“My Abuelo’s Mexican Feast: A Life and Love of Mexican Food.” By Daniella Germain with Elsa Germain. Hardie Grant Books. $29.99

It’s no secret Maine doesn’t have great options for Mexican food, especially if you’re looking for something a little more interesting than tacos or Tex-Mex. For that matter, New England generally isn’t known for its wealth of Mexican food. So for someone looking for something beyond a mediocre burrito or platter of melted cheese covering flaccid enchiladas, it means taking things into your own hands.

Enter “My Abuelo’s Mexican Feast: A Life and Love of Mexican Food,” by Daniella Germain. It’s not a perfect book, but it puts solid, tasty Mexican recipes front and center, a welcome relief from boring, American fare masquerading as our southern neighbor’s cuisine.

A real joy of the volume is its unique design. Germain eschewed glossy, high-definition photos of food in favor of simple, colorful illustrations, mixed with collages of old family photos. The effect is reminiscent of a children’s book. While this approach sacrifices the hyper-detail of professional food photography, it more than makes up in whimsy and comfort.

The recipes in “My Abuelo’s Mexican Feast” mirror its design. Don’t open the book looking for high-concept, trendy or even inventive concoctions. But for traditional, home-style food, Germain’s book is a treasure trove.

Germain maps her book through memories of her grandfather (Abuelo). The book follows his life journey, highlighting fish and seafood dishes he ate as a child in Veracruz, street foods from his time in Mexico City, and home-cooked soups and stews from his horse ranch in the country. My attention was drawn to a recipe for pozole, a hominy-baed Mesoamerican soup, and cabrito en cerveza (goat in beer jus). There are plenty of sweet breads and desserts; sandwiches; salsas; and drinks, like micheladas (beer and lime cocktails) and tequila con limon y sangrita (a shot of tequila with a lime and tomato-onion juice chaser).

While I wanted to plunge right in, a tight deadline and availability of ingredients narrowed my choice of meal down to a fairly simple soup, caldo Xochitl (hot flower soup). The preparation was incredibly basic – put chicken, aromatics, and vegetables into a pot, cover with water, bring to a boil then simmer until the chicken is cooked. I made a couple of alterations, swapping breasts with thighs (in my opinion, thighs taste way better and are a more forgiving meat) and omitting the fresh oregeno, thyme and parsley. I also reduced the amount of water the recipe called for, from 16 cups, which seemed crazy high, to 6-8 cups, eyeballing it until there was about an inch of water over the chicken and other ingredients.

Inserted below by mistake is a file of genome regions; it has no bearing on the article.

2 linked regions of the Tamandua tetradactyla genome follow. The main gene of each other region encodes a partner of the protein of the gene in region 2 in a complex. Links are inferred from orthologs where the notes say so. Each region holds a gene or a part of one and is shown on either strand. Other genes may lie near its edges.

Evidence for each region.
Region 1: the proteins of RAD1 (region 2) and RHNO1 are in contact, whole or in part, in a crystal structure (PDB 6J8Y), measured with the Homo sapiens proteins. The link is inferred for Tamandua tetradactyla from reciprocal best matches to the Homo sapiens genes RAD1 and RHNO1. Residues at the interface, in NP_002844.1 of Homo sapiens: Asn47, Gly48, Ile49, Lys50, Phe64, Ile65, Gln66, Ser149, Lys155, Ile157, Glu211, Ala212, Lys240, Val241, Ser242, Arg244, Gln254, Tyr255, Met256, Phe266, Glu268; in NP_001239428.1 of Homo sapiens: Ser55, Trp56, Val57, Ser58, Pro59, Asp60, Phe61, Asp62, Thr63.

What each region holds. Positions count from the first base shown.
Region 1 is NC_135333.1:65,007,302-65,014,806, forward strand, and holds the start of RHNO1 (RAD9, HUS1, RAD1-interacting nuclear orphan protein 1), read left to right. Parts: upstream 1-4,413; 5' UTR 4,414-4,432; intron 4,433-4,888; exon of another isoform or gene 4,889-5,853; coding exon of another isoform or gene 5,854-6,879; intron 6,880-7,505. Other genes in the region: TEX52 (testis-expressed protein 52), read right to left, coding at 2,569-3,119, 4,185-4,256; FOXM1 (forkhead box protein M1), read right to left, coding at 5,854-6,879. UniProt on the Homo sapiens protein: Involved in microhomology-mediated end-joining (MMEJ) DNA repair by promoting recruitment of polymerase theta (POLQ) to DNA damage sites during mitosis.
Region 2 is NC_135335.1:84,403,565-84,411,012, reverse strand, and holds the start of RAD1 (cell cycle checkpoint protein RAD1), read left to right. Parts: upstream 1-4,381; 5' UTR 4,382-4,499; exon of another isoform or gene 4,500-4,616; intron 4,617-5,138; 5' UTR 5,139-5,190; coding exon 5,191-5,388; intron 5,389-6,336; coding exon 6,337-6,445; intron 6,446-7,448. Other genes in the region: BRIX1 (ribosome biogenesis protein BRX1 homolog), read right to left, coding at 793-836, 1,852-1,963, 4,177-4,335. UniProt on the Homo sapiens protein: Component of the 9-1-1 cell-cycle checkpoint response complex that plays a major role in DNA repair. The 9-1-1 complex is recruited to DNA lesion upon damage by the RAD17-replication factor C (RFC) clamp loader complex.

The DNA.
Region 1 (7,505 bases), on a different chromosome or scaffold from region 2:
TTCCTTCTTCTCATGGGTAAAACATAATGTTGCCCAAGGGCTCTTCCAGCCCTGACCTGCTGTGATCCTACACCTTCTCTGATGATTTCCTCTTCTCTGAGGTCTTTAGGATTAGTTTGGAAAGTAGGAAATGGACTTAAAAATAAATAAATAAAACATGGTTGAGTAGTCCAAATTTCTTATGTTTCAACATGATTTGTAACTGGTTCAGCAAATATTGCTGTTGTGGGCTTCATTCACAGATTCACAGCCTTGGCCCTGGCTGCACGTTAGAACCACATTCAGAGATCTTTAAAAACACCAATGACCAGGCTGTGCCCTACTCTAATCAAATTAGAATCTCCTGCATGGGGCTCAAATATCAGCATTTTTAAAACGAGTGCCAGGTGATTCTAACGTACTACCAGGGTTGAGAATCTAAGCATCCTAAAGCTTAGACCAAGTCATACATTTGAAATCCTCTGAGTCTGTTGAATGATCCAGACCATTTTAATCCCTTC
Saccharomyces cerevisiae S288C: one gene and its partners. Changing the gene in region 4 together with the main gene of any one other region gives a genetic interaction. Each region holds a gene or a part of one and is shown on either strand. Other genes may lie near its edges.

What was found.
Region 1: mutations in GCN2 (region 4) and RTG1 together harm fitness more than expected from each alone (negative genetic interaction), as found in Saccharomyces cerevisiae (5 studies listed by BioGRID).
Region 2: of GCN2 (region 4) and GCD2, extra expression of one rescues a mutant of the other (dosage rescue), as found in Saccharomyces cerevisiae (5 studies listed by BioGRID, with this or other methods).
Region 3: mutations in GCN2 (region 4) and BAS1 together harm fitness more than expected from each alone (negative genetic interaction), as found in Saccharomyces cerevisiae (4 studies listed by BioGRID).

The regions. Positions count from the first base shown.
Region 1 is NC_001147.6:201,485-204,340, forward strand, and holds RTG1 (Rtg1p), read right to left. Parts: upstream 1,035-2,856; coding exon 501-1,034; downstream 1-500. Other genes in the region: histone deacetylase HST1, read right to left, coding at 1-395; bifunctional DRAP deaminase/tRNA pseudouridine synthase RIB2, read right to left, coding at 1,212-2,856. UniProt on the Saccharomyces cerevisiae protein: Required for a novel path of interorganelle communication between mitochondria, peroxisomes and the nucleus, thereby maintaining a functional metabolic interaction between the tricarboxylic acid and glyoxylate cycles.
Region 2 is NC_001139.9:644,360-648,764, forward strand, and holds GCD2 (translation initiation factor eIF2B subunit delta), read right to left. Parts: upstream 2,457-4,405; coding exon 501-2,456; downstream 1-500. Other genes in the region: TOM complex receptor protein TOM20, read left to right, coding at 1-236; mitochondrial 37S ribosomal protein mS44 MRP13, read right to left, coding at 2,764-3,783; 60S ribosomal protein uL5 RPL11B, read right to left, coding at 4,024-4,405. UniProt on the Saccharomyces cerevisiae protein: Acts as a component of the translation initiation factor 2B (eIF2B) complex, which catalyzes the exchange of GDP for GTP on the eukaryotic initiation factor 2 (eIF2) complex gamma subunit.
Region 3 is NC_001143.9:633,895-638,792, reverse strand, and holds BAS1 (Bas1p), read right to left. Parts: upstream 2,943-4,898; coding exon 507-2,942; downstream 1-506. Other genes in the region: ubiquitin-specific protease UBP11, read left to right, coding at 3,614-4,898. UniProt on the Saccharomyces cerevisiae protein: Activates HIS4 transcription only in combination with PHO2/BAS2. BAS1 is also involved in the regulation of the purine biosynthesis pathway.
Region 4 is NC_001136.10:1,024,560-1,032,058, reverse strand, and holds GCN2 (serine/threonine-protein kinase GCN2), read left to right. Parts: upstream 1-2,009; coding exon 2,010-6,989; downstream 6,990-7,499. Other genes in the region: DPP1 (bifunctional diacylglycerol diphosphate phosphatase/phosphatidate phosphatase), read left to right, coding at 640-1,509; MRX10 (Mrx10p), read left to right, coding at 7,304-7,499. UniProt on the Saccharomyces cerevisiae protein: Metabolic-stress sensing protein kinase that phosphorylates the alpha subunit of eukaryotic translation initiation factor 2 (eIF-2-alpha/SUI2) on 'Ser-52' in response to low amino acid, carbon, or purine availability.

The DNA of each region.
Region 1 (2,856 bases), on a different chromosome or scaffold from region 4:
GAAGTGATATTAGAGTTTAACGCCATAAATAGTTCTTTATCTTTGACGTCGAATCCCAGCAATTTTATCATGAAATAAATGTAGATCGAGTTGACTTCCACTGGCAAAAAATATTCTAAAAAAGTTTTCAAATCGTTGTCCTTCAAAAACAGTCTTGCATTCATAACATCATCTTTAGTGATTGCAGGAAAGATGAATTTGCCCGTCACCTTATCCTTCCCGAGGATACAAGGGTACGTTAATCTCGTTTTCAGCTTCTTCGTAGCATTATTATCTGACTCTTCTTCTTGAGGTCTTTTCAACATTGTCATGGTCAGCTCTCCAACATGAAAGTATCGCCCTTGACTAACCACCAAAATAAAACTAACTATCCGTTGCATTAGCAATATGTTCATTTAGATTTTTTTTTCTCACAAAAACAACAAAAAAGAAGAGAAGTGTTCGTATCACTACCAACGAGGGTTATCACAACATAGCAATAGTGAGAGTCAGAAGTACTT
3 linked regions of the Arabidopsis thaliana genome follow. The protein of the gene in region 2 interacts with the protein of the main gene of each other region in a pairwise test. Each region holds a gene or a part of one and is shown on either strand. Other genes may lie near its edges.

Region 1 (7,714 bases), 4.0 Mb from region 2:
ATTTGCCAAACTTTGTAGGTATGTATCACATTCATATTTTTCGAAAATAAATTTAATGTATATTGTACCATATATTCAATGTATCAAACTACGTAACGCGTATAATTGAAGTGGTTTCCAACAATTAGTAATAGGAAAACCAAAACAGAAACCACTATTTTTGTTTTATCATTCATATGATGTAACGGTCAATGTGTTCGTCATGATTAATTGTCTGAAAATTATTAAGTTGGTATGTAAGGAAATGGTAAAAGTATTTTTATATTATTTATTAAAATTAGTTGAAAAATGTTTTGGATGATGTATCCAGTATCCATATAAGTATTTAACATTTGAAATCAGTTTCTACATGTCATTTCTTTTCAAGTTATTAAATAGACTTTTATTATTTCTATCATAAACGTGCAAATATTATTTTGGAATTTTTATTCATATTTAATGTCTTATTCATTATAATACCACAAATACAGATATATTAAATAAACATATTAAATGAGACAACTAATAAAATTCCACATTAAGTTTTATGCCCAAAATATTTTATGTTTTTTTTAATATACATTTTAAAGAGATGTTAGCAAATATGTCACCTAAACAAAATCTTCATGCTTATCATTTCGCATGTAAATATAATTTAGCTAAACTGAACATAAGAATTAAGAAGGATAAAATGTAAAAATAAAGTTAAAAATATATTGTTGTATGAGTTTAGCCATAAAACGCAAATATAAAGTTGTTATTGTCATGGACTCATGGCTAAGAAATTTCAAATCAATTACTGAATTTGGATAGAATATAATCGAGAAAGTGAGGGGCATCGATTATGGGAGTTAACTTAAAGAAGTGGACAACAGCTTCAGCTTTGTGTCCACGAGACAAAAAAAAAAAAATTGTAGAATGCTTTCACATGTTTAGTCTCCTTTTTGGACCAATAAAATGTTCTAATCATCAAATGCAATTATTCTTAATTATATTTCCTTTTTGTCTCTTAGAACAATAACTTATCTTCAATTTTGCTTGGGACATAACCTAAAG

The result, from such an easy preparation, was fabulous. A deeply flavorful, bright soup with a spicy backbone from the chilies. The flavors were enhanced with the addition of fresh cilantro, lime juice and crunchy fried totopos to garnish the soup. It would have been great with avocado slices, if the avocados I’d bought the day before weren’t still hard as stones.

Bottom line, Germain’s book offers straightforward Mexican home foods in an original, colorful and fun package. I’m already looking forward to making something else, with the hope that some bright flavors from south of the border can light up my kitchen as we head into the dark, cold pit of winter.


Illustrations add to the charm of the cookbook.

Caldo Xochitl (hot flower soup)

Our reviewer reduced the amount of water, and used chicken thighs instead of breasts.

Serves 8


2 free-range, boneless, skinless chicken breasts

4 liters (16 cups) water

1 large white onion

2 fresh red chillies, seeded and membranes removed, sliced

5 black peppercorns

1/4 bunch cilantro, roughly chopped

4-5 sprigs each of fresh oregano, marjoram, thyme and flat-leaf parsley

1 bay leaf

2 large carrots, chopped

1 tsp white vinegar

1/2 teaspoon salt


2 stale tortillas

Vegetable oil, for frying


2 avocados, sliced

Fresh cilantro

Lime wedges


Place all the soup ingredients in a large saucepan or stockpot over a high heat and bring to a boil. Reduce heat to low and simmer until the chicken breasts are very tender, about 25 minutes.

To make the totopos, cut the tortillas into wedges. Heat the vegetable oil over a medium-high heat in a frying pan and fry the tortilla wedges until crisp and golden. Drain on paper towels and set aside.

Remove the chicken from the stock and shred the meat. Divide the chicken equally among 8 serving bowls and add a ladleful of the stock and some of the carrot to each bowl. Top with the avocado, cilantro and totopos. Serve immediately with lime wedges and the salsa of your choice.

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